From labor disputes cases to labor and employment publications, for your research, you’ll find solutions on Bloomberg Law®. Protect your clients by developing strategies based on Litigation...
It might sound like science fiction, but a space army might not be the stuff of just galaxies far, far away.
The potential “space army” wouldn’t be looking for techy raccoons, crime-fighting trees, and Chris Pratt to join their ranks, however.
“We want to take the people that are already doing space and tell them to focus on one mission: space dominance,” Rep. Mark Rogers (R-Ala.) told Bloomberg BNA July 13. A new Space Corps also would provide greater opportunities for advancement for the men and women in its ranks, according to Rogers.
The U.S. House of Representatives July 14 passed the 2018 National Defense Authorization Act and in it, a provision that would create a U.S. Space Corps. The provision, written by Rogers and Rep. Jim Cooper (D-Tenn.), would effectively create a new branch of the U.S Armed Forces within the department of the Air Force.
The provision, Rogers said, would act as a reorganization of the current space resources. Though the Army and Navy have small space divisions, the Space Corps provision would be primarily concerned with the Air Force’s Space Command, which currently makes up about 90 percent of national security’s space forces, he said.
Air Force Secretary Heather Wilson criticized the idea of a Space Corps, saying it’s unnecessary and would further complicate relations between divisions.
But the “problem is in the Air Force,” Rogers said, adding that “it’s broken.”
The current Space Command and the Air Force have different missions, Rogers said. Space Command’s budget is being “robbed” by the Air Force to focus on air dominance. “We want to build the culture of wanting to be dominant in space.”
The provision, however, wouldn’t expand the size of the Space Command, Rogers said. It would create a new branch of the U.S. Armed Force devoted to space defense—much like what the U.S Marine Corps is to the U.S. Navy.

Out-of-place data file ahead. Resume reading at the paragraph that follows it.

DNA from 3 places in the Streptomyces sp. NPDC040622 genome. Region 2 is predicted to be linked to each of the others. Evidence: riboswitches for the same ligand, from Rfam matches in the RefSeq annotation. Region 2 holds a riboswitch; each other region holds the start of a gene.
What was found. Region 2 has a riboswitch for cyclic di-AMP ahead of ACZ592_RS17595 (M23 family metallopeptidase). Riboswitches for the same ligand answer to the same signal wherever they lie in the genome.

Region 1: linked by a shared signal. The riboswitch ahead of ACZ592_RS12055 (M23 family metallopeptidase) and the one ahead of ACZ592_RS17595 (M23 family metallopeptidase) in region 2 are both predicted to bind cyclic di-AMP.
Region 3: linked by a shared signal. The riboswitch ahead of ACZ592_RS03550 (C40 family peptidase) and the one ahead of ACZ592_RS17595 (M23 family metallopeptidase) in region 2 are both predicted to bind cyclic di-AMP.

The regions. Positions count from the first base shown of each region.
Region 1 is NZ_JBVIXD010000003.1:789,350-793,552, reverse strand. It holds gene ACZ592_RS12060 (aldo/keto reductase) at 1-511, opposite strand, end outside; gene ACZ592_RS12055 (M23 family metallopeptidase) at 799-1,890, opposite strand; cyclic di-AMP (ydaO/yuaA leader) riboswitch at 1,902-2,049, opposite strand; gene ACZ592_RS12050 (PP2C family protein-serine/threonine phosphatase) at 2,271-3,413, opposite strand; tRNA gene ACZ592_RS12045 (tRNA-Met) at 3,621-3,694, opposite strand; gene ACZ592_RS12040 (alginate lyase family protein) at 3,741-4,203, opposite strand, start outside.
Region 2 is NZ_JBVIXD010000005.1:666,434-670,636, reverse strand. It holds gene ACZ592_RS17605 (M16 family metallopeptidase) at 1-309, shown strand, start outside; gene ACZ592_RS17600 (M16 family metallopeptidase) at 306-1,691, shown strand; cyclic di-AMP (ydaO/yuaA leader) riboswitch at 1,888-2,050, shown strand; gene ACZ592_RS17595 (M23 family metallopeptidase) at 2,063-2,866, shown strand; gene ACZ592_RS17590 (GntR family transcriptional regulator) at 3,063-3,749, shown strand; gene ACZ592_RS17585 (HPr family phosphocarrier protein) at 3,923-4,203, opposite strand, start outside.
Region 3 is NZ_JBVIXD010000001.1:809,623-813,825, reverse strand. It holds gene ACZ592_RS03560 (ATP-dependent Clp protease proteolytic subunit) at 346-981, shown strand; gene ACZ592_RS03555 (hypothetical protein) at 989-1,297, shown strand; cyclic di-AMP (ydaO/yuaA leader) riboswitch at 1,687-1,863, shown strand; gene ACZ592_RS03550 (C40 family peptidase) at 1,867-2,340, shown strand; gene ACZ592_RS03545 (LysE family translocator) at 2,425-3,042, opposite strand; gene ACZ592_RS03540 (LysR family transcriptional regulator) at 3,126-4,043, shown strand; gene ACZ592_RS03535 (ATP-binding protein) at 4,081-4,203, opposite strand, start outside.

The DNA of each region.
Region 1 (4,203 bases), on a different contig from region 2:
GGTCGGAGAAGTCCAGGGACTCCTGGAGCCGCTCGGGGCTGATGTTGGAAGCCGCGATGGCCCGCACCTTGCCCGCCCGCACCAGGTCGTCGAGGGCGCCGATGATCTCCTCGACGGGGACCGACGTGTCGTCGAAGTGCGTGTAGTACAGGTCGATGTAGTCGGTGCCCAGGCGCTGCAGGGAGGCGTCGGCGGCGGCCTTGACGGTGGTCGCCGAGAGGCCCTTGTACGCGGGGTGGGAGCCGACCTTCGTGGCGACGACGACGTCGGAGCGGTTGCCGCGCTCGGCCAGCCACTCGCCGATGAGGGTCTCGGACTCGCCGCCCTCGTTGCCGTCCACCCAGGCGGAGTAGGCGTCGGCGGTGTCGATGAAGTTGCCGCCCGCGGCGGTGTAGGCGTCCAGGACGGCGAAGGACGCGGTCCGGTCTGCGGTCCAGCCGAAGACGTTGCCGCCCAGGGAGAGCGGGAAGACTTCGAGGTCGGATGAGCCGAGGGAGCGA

The reorganization would also give personnel currently in Space Command more opportunities for advancement, Rogers said.
Cooper, who worked on the language of the provision with Rogers, told Bloomberg BNA July 13 that the idea of a Space Corps “should be great news” for those already in Space Command.
“There’s a chance they could be promoted,” Cooper said.
Space Command in 2015 employed over 36,000 men and women at 134 locations around the world, according to the division’s website.
Cooper and Rogers provided an an example of the type of recognition the congressmen said space personnel are lacking by pointing to a list the Defense Department released in March 2017 nominating 37 Air Force colonels to first-star generals. None of the new generals came from Space Command, although one space professional was promoted after the March list was released.
“The Air Force has mainly focused on piloted aircraft,” Cooper said. “We think that space deserves its own identity.”
“I don’t think it’s fair to say that space officers are discriminated against,” a defense scholar and former official who wished to remain anonymous told Bloomberg BNA July 13. The promotions alone don’t indicate anything about how the Air Force views space professionals, he said.